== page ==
COVID-19 is taking its toll on the state’s newly functioning ferry system.

Decreases in revenue from lost ticket sales could impact Alaska Marine Highway System operations in the coming months, and social-distancing measures designed to slow the spread of the disease will delay the return to service of three vessels: the Columbia, the

Kennicott and the Tustumena.

The vessels had been scheduled to resume service in mid-April and early May. In a press release Wednesday, the Department of Transportation announced that while the vessels are on track to finish their scheduled overhaul periods in the shipyard on time, current social-distancing measures prevent crew levels necessary to complete practice drills for requisite safety certifications and prepare the ships for service.

Vessels are tentatively scheduled to resume service in mid-May, according to the department. “All passengers are being notified and rebooked or refunded as necessary.” At press time, DOT had yet to update the online AMHS sailing schedule to reflect these changes.

The department also announced that it is reducing service to Angoon and Hoonah in response to severe travel restrictions imposed by the two communities. Under state health mandates, smaller, more isolated communities can pass more stringent travel bans. Over the weekend, Hoonah’s city council banned all travel to the community and Angoon banned nonresidents from entering and ordered all residents to return home.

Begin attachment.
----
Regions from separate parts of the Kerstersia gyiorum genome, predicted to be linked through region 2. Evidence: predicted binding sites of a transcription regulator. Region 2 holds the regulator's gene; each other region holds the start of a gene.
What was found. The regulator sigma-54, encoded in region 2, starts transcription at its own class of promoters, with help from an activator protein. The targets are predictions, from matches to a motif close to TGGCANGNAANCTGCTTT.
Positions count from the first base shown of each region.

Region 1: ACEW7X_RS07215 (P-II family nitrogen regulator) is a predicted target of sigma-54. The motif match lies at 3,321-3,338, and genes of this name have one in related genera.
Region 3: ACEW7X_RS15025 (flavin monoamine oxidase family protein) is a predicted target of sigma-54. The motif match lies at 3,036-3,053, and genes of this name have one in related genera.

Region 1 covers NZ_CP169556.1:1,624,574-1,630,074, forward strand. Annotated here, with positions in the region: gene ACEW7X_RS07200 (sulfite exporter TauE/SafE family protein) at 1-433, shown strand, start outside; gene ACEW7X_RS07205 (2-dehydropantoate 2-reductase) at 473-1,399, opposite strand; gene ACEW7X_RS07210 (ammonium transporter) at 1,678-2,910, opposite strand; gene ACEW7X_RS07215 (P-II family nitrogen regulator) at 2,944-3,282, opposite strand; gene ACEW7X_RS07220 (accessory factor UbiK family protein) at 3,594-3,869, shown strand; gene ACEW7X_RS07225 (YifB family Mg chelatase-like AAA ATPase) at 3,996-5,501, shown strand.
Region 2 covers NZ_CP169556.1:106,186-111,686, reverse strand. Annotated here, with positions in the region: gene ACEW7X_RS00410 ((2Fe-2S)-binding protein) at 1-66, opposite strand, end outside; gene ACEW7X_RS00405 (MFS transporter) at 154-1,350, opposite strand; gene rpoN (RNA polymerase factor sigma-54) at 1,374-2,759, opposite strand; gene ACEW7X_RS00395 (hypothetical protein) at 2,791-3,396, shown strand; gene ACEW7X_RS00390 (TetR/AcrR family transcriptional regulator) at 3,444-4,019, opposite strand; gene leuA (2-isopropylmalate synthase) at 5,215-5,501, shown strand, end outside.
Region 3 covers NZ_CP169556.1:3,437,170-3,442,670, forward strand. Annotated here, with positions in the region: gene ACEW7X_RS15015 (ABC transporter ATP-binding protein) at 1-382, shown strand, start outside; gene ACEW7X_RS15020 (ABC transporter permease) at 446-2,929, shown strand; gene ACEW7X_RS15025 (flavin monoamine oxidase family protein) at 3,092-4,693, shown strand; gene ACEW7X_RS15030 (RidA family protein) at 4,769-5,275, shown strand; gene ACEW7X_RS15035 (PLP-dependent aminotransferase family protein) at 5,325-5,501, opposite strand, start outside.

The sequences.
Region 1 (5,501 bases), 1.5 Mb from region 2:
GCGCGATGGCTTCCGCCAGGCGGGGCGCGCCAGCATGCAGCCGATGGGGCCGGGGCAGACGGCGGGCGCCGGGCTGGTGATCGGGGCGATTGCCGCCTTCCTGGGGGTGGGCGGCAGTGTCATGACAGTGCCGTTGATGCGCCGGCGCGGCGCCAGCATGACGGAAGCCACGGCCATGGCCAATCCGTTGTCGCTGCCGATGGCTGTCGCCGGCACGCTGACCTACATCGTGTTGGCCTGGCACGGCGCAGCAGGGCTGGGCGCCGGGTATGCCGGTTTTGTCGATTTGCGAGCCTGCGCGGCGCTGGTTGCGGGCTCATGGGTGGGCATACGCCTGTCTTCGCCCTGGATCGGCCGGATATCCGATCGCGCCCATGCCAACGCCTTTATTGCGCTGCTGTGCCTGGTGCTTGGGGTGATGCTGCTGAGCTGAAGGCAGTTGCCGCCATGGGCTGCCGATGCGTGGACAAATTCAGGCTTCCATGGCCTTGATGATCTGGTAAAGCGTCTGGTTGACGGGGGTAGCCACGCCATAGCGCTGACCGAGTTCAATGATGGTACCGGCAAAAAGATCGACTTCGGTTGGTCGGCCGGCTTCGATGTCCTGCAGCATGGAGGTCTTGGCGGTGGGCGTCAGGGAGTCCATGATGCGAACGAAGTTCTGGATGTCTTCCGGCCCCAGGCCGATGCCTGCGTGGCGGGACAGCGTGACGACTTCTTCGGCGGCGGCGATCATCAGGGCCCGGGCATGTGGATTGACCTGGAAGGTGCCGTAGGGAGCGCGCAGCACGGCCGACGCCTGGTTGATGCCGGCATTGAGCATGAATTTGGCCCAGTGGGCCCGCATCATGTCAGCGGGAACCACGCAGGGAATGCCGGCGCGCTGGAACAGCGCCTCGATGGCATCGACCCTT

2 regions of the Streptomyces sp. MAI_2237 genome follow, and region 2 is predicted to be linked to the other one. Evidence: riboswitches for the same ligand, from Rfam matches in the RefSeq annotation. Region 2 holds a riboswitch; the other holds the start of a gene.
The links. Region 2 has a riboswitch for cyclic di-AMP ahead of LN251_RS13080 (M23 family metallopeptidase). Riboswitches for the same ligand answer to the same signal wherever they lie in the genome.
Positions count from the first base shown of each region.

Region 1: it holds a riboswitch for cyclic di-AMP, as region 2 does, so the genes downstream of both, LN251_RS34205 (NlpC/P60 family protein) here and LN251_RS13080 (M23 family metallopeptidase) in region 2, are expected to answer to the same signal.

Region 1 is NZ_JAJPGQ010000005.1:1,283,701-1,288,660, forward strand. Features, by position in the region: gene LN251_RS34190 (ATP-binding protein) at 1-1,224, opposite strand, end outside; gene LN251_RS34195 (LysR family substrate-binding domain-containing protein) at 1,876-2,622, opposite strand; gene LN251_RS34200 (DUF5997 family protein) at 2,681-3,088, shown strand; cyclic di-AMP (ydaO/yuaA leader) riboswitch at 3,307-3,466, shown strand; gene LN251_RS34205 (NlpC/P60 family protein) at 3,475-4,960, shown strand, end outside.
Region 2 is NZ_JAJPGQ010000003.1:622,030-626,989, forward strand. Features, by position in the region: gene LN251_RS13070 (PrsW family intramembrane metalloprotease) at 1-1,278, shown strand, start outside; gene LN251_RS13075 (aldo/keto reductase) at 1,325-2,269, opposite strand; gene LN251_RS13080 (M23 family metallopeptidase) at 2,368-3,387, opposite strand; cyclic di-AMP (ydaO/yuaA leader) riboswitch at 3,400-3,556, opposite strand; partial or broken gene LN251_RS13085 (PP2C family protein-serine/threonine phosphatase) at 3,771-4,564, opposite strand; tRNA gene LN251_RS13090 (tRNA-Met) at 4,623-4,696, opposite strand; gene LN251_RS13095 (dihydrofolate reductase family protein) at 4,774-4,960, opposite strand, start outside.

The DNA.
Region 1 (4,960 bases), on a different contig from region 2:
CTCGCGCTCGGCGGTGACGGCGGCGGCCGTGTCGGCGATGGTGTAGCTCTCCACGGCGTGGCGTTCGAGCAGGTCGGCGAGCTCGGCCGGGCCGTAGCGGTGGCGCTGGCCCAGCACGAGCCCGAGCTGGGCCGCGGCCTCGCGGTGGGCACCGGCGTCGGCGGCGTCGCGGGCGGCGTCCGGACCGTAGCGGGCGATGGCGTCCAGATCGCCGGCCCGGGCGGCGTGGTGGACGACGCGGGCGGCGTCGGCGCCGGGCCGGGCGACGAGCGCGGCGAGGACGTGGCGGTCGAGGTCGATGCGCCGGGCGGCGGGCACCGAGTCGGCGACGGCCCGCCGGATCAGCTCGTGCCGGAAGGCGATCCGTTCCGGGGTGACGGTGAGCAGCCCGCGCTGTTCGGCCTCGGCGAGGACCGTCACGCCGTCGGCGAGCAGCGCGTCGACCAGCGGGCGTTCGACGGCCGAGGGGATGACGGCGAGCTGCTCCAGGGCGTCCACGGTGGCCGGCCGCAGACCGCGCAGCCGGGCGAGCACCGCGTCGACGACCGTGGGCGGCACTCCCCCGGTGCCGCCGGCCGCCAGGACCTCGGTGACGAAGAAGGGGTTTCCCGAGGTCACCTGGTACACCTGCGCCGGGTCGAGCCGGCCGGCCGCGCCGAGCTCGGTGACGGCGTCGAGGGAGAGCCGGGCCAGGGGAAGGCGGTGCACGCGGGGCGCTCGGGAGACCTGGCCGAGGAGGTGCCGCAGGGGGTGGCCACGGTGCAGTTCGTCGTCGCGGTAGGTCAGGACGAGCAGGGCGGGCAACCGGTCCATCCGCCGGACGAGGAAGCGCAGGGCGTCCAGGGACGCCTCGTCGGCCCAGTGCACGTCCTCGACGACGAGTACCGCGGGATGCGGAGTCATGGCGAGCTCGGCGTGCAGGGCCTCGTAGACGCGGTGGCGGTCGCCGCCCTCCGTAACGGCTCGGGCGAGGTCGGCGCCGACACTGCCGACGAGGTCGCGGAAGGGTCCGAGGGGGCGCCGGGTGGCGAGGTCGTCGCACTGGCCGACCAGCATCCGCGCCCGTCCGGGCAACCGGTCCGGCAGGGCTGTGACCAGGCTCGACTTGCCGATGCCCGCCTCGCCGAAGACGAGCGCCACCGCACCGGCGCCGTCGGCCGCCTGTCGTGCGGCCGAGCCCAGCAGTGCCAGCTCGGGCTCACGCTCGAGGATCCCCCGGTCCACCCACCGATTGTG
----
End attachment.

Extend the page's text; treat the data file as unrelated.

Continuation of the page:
AMHS said it would reduce service in these communities to a level necessary “to provide essential grocery deliveries until the public health crisis has abated.”

AMHS has seen an increase in cancellations and a drop in ticket sales in recent weeks. A substantial loss in revenue from a decrease in ticket sales could result in a cash flow problem for the ferry system, which could translate to fewer ships being able to operate in May and June, DOT spokesperson Sam Dapcevich said. The department is monitoring the situation.

“At this time, the Northern Lynn Canal routes are unaffected by this change,” Dapcevich said.

The Alaska Marine Highway has extended its policy waiving cancellation fees for all travelers until May 1.